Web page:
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Guptill: Notre Dame's tactics 'dirty' in road split

Matt Cashore/Notre Dame Athletic Department
Fifth-year senior goalie Shawn Hunwick allows one of three goals on the weekend. Buy this photo

By Zach Helfand, Daily Sports Editor
Published January 22, 2012

SOUTH BEND — Minutes before freshman forward Alex Guptill would classify the No. 7 Notre Dame hockey team’s play on Saturday as “dirty,” Michigan coach Red Berenson had to stop himself from saying the same.

The Fighting Irish’s apparent game plan — harassment of fifth-year senior goalie Shawn Hunwick — left the coach reaching for the right words.

“They play an overly — I don’t know if it’s overly physical, but some people would say it’s — you know, there’s — I’m not going to say it. But yeah, it’s physical hockey,” Berenson said.

Notre Dame forward Jeff Costello skated to the penalty box a little over a minute into the Wolverines’ opening game against the Fighting Irish on Friday.He served two minutes for goaltender interference after knocking Hunwick over in open ice.

Message sent.

For the remaining hour and 59 minutes of the series, different iterations of the same scene played out constantly. Hunwick was knocked over, snowed, taunted, bumped and, once, even penalized.

In the first game of the series split it worked. No. 7 Notre Dame took the opener, 3-1, before No. 10 Michigan salvaged the split with a 2-1 decision on Saturday.

“I think they played a really dirty game, I’m going to be honest,” said freshman forward Alex Guptill on Saturday. “It was dirty; it was a mean series. You had to be playing tough out there to get any kind of ice.”

Senior forward Luke Glendening emphasized that the series was particularly intense because of the strength and style of each team. Hunwick received extra attention, but players from both sides hit hard and often, combining for a total of 58 penalty minutes.

In the first period of the opener, scrums broke out after nearly every whistle, especially around Michigan’s goal. The referees had to call both team captains together after the opening frame to calm the tempers.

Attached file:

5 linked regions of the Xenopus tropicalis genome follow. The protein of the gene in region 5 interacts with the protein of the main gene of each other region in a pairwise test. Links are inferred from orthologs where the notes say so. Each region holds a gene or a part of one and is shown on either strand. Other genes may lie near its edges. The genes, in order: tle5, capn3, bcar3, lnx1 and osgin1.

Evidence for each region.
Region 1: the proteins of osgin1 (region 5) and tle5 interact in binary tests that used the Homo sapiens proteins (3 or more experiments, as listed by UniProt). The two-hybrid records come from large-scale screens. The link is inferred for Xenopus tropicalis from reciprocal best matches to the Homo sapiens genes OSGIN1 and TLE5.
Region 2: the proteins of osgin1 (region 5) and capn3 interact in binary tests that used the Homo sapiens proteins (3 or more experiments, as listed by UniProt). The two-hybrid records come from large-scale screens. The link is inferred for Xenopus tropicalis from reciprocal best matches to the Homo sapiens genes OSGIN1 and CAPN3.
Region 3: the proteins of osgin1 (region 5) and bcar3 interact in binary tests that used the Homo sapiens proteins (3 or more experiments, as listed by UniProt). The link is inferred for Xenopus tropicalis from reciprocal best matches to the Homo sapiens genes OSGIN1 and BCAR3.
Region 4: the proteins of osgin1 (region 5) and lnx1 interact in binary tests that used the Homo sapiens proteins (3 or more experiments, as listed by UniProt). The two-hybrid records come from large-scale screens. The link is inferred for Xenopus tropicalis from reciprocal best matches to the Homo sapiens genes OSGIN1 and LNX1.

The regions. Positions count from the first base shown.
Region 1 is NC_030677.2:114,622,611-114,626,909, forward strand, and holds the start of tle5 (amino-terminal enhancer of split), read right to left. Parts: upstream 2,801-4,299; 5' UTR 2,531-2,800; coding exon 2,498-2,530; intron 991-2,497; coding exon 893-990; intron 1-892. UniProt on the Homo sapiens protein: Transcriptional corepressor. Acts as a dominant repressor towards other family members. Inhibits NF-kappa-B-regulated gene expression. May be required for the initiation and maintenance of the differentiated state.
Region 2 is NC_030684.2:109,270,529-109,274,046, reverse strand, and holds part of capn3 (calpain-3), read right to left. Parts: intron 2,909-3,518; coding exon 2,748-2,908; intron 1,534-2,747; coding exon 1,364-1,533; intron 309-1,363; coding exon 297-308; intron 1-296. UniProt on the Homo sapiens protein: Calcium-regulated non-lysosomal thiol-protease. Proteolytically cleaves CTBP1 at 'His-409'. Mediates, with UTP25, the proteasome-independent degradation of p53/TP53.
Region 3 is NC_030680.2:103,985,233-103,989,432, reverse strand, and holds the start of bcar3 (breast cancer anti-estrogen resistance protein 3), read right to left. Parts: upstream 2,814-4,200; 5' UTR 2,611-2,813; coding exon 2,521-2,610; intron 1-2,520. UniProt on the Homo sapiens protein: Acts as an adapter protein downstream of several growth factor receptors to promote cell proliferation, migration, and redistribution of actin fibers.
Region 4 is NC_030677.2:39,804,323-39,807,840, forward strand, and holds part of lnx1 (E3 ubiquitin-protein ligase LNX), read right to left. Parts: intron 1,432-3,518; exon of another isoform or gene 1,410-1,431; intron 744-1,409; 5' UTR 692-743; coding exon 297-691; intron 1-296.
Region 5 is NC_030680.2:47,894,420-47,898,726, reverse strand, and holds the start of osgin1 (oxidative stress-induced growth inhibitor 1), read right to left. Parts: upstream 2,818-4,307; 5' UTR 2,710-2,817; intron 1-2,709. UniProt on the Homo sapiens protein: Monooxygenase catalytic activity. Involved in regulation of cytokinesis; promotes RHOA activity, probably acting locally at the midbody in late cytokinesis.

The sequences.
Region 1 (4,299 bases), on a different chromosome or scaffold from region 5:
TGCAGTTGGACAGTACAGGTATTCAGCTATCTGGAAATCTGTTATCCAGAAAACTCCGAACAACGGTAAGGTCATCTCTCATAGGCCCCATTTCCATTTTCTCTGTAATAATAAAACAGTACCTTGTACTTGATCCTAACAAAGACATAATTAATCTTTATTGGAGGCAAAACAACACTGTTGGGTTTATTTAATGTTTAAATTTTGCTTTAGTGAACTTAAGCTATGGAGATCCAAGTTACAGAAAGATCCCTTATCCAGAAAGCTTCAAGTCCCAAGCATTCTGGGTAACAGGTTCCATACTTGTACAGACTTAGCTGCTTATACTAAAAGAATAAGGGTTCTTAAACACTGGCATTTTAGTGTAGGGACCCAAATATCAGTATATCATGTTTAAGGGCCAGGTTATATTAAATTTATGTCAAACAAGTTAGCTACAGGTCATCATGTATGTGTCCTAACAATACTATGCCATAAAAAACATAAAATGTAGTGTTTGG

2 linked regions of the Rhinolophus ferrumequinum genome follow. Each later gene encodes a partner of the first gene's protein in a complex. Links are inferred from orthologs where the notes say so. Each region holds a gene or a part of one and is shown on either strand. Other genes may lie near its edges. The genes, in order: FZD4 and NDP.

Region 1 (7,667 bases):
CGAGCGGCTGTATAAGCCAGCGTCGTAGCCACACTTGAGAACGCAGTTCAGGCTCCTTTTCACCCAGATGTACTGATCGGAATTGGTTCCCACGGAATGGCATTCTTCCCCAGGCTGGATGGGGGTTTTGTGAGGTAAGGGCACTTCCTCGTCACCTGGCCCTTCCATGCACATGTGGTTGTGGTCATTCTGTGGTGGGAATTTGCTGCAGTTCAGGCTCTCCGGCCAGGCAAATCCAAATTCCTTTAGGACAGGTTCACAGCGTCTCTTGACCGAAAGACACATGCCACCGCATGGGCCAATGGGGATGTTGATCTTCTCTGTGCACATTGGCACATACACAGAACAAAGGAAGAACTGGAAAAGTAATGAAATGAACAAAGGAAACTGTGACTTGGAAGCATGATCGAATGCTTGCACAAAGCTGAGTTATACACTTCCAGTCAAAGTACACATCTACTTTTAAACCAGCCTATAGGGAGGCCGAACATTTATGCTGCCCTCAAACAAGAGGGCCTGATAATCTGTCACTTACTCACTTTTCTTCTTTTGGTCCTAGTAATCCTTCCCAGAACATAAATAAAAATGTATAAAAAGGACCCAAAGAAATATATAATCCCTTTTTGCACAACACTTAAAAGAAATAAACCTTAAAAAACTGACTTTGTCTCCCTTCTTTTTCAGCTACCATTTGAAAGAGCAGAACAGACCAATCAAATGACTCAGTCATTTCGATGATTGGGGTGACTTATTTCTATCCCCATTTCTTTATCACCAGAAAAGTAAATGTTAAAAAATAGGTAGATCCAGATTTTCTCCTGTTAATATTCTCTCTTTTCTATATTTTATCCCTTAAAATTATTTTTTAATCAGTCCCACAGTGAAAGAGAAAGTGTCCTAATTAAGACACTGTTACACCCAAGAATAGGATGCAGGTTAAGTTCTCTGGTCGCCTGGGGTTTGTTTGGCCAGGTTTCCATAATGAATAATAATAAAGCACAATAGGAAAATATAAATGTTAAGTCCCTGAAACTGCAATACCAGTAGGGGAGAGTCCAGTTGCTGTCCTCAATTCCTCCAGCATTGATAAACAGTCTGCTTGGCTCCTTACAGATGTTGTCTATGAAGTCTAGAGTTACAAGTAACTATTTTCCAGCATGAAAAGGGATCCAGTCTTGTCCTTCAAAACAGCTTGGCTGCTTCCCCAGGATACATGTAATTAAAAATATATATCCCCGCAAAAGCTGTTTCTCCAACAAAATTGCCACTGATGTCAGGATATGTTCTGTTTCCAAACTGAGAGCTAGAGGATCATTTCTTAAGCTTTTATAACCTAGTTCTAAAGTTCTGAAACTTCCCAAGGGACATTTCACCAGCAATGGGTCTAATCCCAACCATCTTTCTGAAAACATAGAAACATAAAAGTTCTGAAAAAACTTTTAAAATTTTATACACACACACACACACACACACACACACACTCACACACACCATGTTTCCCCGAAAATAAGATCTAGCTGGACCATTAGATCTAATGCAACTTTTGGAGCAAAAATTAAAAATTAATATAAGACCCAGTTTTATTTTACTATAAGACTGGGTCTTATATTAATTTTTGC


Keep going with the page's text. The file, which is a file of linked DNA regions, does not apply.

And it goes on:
Berenson wouldn’t comment on Notre Dame’s strategy toward Hunwick, other than saying he hoped it wasn’t their strategy at all.

“I hope it’s not,” Berenson said. “We don’t do that to another goalie. We go to the net, but we don’t run into the goalie or we’re not spraying snow on him or whatever.”

Notre Dame got to the net often. The Irish scored a goal in each of the first two periods to take a 2-0 lead on Friday. The Wolverines couldn’t recover despite a power-play goal by Guptill in the third period.

Notre Dame applied even more pressure in the second game. In fact, Berenson said he thought the Irish were the better team in their losing effort in the finale, though he thought Michigan had more chances in its loss in the opener.

Despite the Irish’s physical defense, the Wolverines made a startling discovery in South Bend — their power-play unit is in fact allowed to score goals. Like, even multiple times.

In Saturday’s game, the Wolverines scored twice in the first period, both with the man advantage. All three Michigan goals in the series came on the power play, despite not converting on the advantage since the finale of the Great Lakes Invitational on Dec. 30.

More than halfway through the first period on Saturday, Guptill tallied his second goal of the series when he deflected a shot from senior forward Greg Pateryn out of the air and into the net. He scored on a similar deflection on Friday.

With under a minute remaining in the period, junior forward A.J. Treais fired a wrister from the bottom of the circle to give Michigan a two-goal advantage.

The Irish threatened for the remainder of the game and kept much of the action in Michigan’s defensive zone.

Hunwick allowed a goal early in the second period, but stopped the rest to finish the victory with 38 saves.

For his part, Hunwick said he enjoyed the intensity and trash-talking of the series. Of all the players in postgame interviews, Hunwick seemed the least angered by the weekend’s physicality. And, as he explained, he likes to talk, too.

“I’m 5-foot-6, and they’re some pretty big guys,” Hunwick said. “I’d probably do the same thing.”

Hunwick also elaborated on some of the things he heard from the Irish.

“Call me a midget, nothing I haven’t heard since sixth grade. Some pretty funny stuff, nothing too bad.”

Glendening was pleased with the way Hunwick, for the most part, kept a level head.

“It takes a big man to do that,” Glendening said, then added with a laugh, “Not in that sense. But yeah, it takes a big man to do that.”


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